Acorns represent a critical pulsed food source for American Black Bears (Ursus americanus) in the southern Appalachians, and represent their primary hibernation reserves. We used 20 years of acorn-mast data collected in northwestern South Carolina and examined time-lagged correlations to American Black Bear population growth rates (lambda), human—bear interactions, and bear visitation to bait stations. Our goal was to assess the relative significance of annual indices monitored for state bear management. Our results indicated that lambda was linked to acorn crop quality, although the correlation varied with oak species: positive with white oaks and negative with red oaks. Human—bear interactions were negatively correlated to mast in the same year. There was no significant relation between bait-station visitation and mast or lambda. Overall our study reflects gaps in current monitoring practices, and we provide ideas towards refining them.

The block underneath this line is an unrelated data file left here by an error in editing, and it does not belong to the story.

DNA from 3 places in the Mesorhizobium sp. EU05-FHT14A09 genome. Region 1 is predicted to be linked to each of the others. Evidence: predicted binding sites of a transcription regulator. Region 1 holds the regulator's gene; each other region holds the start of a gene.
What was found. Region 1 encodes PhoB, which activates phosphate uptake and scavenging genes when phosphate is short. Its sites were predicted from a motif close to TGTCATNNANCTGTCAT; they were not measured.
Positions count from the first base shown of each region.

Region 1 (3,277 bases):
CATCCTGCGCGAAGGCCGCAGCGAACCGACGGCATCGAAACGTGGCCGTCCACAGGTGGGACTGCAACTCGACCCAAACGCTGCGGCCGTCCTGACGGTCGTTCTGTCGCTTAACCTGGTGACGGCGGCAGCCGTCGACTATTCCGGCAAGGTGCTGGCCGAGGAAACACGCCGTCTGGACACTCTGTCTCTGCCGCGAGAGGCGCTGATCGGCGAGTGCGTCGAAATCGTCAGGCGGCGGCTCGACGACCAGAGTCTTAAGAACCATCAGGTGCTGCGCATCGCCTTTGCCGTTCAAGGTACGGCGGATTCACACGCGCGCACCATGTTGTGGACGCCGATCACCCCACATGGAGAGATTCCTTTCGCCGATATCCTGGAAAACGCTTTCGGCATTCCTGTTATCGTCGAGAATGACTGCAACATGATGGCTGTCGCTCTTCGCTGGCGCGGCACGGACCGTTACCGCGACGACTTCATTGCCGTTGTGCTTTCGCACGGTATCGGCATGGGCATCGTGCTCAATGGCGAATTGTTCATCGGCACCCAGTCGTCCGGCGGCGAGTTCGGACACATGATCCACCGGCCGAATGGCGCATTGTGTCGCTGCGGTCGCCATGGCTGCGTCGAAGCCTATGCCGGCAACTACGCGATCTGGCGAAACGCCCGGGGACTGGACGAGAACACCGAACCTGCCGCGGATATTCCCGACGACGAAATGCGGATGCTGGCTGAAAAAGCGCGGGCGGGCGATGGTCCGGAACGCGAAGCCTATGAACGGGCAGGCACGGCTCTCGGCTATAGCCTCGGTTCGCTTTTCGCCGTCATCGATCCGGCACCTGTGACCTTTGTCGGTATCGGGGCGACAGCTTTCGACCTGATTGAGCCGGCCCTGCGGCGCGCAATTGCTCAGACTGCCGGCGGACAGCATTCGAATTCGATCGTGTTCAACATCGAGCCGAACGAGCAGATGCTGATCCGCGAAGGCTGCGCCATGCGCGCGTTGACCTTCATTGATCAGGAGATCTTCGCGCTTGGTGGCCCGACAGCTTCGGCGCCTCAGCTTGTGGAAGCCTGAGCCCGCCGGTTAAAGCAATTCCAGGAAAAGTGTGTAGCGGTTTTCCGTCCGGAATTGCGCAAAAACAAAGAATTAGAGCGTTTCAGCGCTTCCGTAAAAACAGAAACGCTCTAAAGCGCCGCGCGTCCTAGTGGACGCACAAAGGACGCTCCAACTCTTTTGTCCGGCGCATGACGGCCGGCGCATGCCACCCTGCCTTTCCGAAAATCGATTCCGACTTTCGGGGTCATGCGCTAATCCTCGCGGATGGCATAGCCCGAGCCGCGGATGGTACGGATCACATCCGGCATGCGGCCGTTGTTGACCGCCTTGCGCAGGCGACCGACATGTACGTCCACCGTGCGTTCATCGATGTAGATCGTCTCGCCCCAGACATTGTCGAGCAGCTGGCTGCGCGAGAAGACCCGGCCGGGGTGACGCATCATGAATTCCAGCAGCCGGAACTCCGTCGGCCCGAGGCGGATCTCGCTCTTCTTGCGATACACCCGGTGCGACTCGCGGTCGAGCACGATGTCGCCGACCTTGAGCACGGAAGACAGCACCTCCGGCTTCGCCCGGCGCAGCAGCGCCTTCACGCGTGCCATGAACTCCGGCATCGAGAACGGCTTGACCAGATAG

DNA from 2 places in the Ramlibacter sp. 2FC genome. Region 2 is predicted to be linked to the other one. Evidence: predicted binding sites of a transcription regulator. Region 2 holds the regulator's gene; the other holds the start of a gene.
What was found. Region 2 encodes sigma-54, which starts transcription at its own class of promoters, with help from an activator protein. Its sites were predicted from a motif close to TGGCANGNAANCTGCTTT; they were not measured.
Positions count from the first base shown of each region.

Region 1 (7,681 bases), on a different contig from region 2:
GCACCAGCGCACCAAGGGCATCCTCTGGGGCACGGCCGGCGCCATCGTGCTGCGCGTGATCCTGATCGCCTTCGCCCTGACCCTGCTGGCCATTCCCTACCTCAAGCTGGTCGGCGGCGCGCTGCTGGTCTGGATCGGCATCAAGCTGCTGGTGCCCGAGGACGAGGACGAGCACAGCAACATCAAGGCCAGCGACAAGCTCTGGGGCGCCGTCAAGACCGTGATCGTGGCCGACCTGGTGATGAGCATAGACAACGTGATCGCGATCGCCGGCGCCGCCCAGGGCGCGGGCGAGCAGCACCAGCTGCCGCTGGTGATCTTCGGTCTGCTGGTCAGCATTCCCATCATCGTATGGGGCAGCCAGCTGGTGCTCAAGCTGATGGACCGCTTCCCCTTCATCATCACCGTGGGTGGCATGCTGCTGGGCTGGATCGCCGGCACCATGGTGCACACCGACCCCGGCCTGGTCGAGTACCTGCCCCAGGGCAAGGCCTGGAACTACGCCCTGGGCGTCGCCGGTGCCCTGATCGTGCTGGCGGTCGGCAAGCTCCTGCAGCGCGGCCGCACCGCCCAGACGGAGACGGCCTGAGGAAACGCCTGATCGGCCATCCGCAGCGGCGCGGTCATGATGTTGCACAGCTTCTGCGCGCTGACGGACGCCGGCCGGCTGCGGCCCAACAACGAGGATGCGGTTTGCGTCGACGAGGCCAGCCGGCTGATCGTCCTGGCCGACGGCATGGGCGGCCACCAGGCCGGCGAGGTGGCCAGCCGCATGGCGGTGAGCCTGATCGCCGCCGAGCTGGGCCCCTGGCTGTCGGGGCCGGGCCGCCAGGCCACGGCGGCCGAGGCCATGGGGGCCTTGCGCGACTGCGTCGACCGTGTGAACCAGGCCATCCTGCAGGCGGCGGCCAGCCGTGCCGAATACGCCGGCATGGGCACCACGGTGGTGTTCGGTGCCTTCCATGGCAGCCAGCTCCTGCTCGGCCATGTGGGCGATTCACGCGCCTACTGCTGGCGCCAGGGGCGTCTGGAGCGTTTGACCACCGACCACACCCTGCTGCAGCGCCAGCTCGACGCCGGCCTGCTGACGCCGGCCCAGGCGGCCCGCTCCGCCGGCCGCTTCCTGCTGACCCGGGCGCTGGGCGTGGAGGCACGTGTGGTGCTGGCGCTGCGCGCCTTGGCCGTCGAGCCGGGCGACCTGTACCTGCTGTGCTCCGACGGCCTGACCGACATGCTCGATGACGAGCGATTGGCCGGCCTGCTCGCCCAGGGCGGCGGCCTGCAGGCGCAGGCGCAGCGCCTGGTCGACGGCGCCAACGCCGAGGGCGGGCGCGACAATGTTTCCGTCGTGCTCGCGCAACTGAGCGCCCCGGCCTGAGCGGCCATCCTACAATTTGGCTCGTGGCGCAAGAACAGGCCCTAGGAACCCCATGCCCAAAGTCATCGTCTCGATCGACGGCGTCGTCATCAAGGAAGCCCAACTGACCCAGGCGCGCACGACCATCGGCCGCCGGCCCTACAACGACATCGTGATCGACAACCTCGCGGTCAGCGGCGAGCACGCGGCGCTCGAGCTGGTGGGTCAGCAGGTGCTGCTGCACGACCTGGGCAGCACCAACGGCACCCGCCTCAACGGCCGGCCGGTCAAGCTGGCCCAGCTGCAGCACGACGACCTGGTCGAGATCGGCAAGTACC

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Vol. 16 • No. 2